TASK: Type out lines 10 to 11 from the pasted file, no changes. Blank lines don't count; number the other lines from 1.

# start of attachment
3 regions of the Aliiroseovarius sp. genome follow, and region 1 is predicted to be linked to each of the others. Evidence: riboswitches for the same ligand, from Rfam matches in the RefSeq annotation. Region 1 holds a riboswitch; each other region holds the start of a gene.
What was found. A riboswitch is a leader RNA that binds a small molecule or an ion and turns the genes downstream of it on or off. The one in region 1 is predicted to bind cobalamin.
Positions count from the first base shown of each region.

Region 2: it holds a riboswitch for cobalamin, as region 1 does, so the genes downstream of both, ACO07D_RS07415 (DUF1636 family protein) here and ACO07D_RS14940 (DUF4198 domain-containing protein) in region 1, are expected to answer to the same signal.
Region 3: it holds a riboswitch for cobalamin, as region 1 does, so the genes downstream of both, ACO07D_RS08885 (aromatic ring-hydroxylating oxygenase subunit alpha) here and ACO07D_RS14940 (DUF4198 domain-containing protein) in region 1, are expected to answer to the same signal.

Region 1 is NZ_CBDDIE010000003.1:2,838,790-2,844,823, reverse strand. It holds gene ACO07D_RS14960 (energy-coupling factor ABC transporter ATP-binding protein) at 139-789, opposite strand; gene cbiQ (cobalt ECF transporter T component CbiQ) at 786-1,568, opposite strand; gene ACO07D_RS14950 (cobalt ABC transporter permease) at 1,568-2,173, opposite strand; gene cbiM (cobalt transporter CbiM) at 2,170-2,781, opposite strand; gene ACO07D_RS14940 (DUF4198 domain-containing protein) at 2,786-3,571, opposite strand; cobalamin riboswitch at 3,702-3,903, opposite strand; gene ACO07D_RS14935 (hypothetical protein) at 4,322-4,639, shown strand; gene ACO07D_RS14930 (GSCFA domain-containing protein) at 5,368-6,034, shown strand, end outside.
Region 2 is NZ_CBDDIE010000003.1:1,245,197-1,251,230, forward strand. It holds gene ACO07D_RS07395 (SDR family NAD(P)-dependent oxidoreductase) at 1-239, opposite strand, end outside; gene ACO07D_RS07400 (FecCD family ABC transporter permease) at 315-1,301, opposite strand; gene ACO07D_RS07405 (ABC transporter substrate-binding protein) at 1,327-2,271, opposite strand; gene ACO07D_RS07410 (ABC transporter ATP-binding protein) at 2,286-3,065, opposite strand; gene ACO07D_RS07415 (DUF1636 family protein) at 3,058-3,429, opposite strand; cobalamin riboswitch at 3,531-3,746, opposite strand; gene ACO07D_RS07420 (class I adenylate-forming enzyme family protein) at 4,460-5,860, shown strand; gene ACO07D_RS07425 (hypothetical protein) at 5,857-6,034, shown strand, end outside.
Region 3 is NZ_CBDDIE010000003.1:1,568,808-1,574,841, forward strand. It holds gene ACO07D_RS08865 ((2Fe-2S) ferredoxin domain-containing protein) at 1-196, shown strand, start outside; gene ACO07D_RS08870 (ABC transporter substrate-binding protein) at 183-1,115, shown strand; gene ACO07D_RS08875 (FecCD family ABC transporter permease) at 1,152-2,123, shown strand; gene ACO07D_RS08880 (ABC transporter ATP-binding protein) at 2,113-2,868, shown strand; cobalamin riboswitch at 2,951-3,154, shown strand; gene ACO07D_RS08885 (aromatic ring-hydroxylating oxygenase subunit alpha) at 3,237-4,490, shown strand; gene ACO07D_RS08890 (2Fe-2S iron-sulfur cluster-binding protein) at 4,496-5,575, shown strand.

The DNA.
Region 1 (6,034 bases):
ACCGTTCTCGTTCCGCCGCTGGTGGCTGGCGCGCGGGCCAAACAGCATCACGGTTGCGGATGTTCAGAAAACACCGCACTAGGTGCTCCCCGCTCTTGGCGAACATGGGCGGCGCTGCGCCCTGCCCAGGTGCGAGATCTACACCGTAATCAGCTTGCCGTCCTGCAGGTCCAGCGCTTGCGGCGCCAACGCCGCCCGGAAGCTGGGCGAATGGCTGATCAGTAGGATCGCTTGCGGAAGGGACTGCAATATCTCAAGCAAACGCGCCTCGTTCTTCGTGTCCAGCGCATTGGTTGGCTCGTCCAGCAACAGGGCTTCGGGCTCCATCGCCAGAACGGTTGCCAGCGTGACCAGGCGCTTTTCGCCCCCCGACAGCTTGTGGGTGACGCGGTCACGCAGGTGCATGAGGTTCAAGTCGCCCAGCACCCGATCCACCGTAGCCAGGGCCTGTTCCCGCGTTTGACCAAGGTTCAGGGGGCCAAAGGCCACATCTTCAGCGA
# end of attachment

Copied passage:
Region 1 (6,034 bases):
ACCGTTCTCGTTCCGCCGCTGGTGGCTGGCGCGCGGGCCAAACAGCATCACGGTTGCGGATGTTCAGAAAACACCGCACTAGGTGCTCCCCGCTCTTGGCGAACATGGGCGGCGCTGCGCCCTGCCCAGGTGCGAGATCTACACCGTAATCAGCTTGCCGTCCTGCAGGTCCAGCGCTTGCGGCGCCAACGCCGCCCGGAAGCTGGGCGAATGGCTGATCAGTAGGATCGCTTGCGGAAGGGACTGCAATATCTCAAGCAAACGCGCCTCGTTCTTCGTGTCCAGCGCATTGGTTGGCTCGTCCAGCAACAGGGCTTCGGGCTCCATCGCCAGAACGGTTGCCAGCGTGACCAGGCGCTTTTCGCCCCCCGACAGCTTGTGGGTGACGCGGTCACGCAGGTGCATGAGGTTCAAGTCGCCCAGCACCCGATCCACCGTAGCCAGGGCCTGTTCCCGCGTTTGACCAAGGTTCAGGGGGCCAAAGGCCACATCTTCAGCGA